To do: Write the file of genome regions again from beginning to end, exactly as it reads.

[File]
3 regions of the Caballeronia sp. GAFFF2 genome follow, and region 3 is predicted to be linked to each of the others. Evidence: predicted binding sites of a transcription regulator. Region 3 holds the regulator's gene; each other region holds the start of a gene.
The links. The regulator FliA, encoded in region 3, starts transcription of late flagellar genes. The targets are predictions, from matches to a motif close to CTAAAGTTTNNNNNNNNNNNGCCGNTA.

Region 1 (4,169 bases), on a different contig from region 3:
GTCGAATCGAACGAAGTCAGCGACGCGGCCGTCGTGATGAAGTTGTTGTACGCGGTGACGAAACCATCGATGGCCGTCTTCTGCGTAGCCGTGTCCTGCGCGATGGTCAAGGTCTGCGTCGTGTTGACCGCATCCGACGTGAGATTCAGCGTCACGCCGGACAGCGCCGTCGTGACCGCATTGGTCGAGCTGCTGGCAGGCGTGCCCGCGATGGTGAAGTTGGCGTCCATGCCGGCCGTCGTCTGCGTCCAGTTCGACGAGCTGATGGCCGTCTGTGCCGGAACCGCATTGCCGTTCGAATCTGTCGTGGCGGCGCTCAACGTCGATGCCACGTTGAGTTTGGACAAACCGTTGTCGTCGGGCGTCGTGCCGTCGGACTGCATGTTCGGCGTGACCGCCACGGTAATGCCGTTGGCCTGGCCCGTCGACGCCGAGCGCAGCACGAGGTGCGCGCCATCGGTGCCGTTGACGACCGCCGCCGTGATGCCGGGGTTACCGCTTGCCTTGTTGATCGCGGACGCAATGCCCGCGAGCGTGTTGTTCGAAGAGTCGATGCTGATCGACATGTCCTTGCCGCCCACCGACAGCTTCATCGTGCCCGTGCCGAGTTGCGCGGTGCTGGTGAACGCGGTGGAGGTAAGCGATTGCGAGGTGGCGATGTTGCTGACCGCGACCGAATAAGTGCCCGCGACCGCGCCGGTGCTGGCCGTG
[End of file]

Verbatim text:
3 regions of the Caballeronia sp. GAFFF2 genome follow, and region 3 is predicted to be linked to each of the others. Evidence: predicted binding sites of a transcription regulator. Region 3 holds the regulator's gene; each other region holds the start of a gene.
The links. The regulator FliA, encoded in region 3, starts transcription of late flagellar genes. The targets are predictions, from matches to a motif close to CTAAAGTTTNNNNNNNNNNNGCCGNTA.

Region 1 (4,169 bases), on a different contig from region 3:
GTCGAATCGAACGAAGTCAGCGACGCGGCCGTCGTGATGAAGTTGTTGTACGCGGTGACGAAACCATCGATGGCCGTCTTCTGCGTAGCCGTGTCCTGCGCGATGGTCAAGGTCTGCGTCGTGTTGACCGCATCCGACGTGAGATTCAGCGTCACGCCGGACAGCGCCGTCGTGACCGCATTGGTCGAGCTGCTGGCAGGCGTGCCCGCGATGGTGAAGTTGGCGTCCATGCCGGCCGTCGTCTGCGTCCAGTTCGACGAGCTGATGGCCGTCTGTGCCGGAACCGCATTGCCGTTCGAATCTGTCGTGGCGGCGCTCAACGTCGATGCCACGTTGAGTTTGGACAAACCGTTGTCGTCGGGCGTCGTGCCGTCGGACTGCATGTTCGGCGTGACCGCCACGGTAATGCCGTTGGCCTGGCCCGTCGACGCCGAGCGCAGCACGAGGTGCGCGCCATCGGTGCCGTTGACGACCGCCGCCGTGATGCCGGGGTTACCGCTTGCCTTGTTGATCGCGGACGCAATGCCCGCGAGCGTGTTGTTCGAAGAGTCGATGCTGATCGACATGTCCTTGCCGCCCACCGACAGCTTCATCGTGCCCGTGCCGAGTTGCGCGGTGCTGGTGAACGCGGTGGAGGTAAGCGATTGCGAGGTGGCGATGTTGCTGACCGCGACCGAATAAGTGCCCGCGACCGCGCCGGTGCTGGCCGTG